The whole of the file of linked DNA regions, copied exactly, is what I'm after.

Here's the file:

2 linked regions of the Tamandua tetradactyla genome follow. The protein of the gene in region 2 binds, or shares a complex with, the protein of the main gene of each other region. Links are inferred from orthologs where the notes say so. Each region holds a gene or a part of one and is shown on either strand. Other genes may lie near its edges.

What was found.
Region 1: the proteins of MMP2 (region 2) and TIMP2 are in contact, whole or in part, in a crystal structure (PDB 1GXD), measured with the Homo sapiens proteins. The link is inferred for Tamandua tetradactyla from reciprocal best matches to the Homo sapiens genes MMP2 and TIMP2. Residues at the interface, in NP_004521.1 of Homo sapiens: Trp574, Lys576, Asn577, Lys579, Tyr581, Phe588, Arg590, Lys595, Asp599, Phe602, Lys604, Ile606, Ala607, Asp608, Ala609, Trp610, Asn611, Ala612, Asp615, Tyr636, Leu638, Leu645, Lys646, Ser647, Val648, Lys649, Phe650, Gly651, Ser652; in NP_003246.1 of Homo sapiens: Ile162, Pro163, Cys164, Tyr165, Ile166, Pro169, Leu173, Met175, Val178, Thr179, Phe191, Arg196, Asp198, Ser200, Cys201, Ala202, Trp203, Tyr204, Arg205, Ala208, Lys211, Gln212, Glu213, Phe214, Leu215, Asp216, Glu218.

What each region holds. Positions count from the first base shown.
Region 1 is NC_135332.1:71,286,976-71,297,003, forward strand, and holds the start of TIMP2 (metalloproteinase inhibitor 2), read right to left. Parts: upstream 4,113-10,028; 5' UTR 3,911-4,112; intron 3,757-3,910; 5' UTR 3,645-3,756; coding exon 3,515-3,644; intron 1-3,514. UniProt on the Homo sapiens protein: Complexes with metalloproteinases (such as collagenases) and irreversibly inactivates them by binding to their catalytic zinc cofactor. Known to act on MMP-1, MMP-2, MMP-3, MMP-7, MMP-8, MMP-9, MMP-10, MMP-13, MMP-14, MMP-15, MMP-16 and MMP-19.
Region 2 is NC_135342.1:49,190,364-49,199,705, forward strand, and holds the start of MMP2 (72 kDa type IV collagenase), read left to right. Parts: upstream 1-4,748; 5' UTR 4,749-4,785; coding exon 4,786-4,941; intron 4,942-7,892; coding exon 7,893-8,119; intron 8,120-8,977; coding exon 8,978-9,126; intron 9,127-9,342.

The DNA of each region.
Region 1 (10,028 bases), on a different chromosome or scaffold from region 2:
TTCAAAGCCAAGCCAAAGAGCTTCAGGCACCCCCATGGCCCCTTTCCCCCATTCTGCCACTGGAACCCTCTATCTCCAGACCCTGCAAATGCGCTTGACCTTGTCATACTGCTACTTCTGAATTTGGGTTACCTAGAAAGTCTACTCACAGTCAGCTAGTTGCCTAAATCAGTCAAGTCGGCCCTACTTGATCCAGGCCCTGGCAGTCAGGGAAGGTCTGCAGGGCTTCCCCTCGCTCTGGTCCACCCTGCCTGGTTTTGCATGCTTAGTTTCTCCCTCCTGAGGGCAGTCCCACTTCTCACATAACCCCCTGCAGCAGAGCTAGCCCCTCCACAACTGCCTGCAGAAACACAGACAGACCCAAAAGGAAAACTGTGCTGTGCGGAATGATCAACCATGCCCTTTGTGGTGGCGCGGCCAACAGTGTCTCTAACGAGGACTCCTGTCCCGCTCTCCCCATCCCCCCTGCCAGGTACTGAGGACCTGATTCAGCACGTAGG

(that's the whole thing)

2 linked regions of the Tamandua tetradactyla genome follow. The protein of the gene in region 2 binds, or shares a complex with, the protein of the main gene of each other region. Links are inferred from orthologs where the notes say so. Each region holds a gene or a part of one and is shown on either strand. Other genes may lie near its edges.

What was found.
Region 1: the proteins of MMP2 (region 2) and TIMP2 are in contact, whole or in part, in a crystal structure (PDB 1GXD), measured with the Homo sapiens proteins. The link is inferred for Tamandua tetradactyla from reciprocal best matches to the Homo sapiens genes MMP2 and TIMP2. Residues at the interface, in NP_004521.1 of Homo sapiens: Trp574, Lys576, Asn577, Lys579, Tyr581, Phe588, Arg590, Lys595, Asp599, Phe602, Lys604, Ile606, Ala607, Asp608, Ala609, Trp610, Asn611, Ala612, Asp615, Tyr636, Leu638, Leu645, Lys646, Ser647, Val648, Lys649, Phe650, Gly651, Ser652; in NP_003246.1 of Homo sapiens: Ile162, Pro163, Cys164, Tyr165, Ile166, Pro169, Leu173, Met175, Val178, Thr179, Phe191, Arg196, Asp198, Ser200, Cys201, Ala202, Trp203, Tyr204, Arg205, Ala208, Lys211, Gln212, Glu213, Phe214, Leu215, Asp216, Glu218.

What each region holds. Positions count from the first base shown.
Region 1 is NC_135332.1:71,286,976-71,297,003, forward strand, and holds the start of TIMP2 (metalloproteinase inhibitor 2), read right to left. Parts: upstream 4,113-10,028; 5' UTR 3,911-4,112; intron 3,757-3,910; 5' UTR 3,645-3,756; coding exon 3,515-3,644; intron 1-3,514. UniProt on the Homo sapiens protein: Complexes with metalloproteinases (such as collagenases) and irreversibly inactivates them by binding to their catalytic zinc cofactor. Known to act on MMP-1, MMP-2, MMP-3, MMP-7, MMP-8, MMP-9, MMP-10, MMP-13, MMP-14, MMP-15, MMP-16 and MMP-19.
Region 2 is NC_135342.1:49,190,364-49,199,705, forward strand, and holds the start of MMP2 (72 kDa type IV collagenase), read left to right. Parts: upstream 1-4,748; 5' UTR 4,749-4,785; coding exon 4,786-4,941; intron 4,942-7,892; coding exon 7,893-8,119; intron 8,120-8,977; coding exon 8,978-9,126; intron 9,127-9,342.

The DNA of each region.
Region 1 (10,028 bases), on a different chromosome or scaffold from region 2:
TTCAAAGCCAAGCCAAAGAGCTTCAGGCACCCCCATGGCCCCTTTCCCCCATTCTGCCACTGGAACCCTCTATCTCCAGACCCTGCAAATGCGCTTGACCTTGTCATACTGCTACTTCTGAATTTGGGTTACCTAGAAAGTCTACTCACAGTCAGCTAGTTGCCTAAATCAGTCAAGTCGGCCCTACTTGATCCAGGCCCTGGCAGTCAGGGAAGGTCTGCAGGGCTTCCCCTCGCTCTGGTCCACCCTGCCTGGTTTTGCATGCTTAGTTTCTCCCTCCTGAGGGCAGTCCCACTTCTCACATAACCCCCTGCAGCAGAGCTAGCCCCTCCACAACTGCCTGCAGAAACACAGACAGACCCAAAAGGAAAACTGTGCTGTGCGGAATGATCAACCATGCCCTTTGTGGTGGCGCGGCCAACAGTGTCTCTAACGAGGACTCCTGTCCCGCTCTCCCCATCCCCCCTGCCAGGTACTGAGGACCTGATTCAGCACGTAGG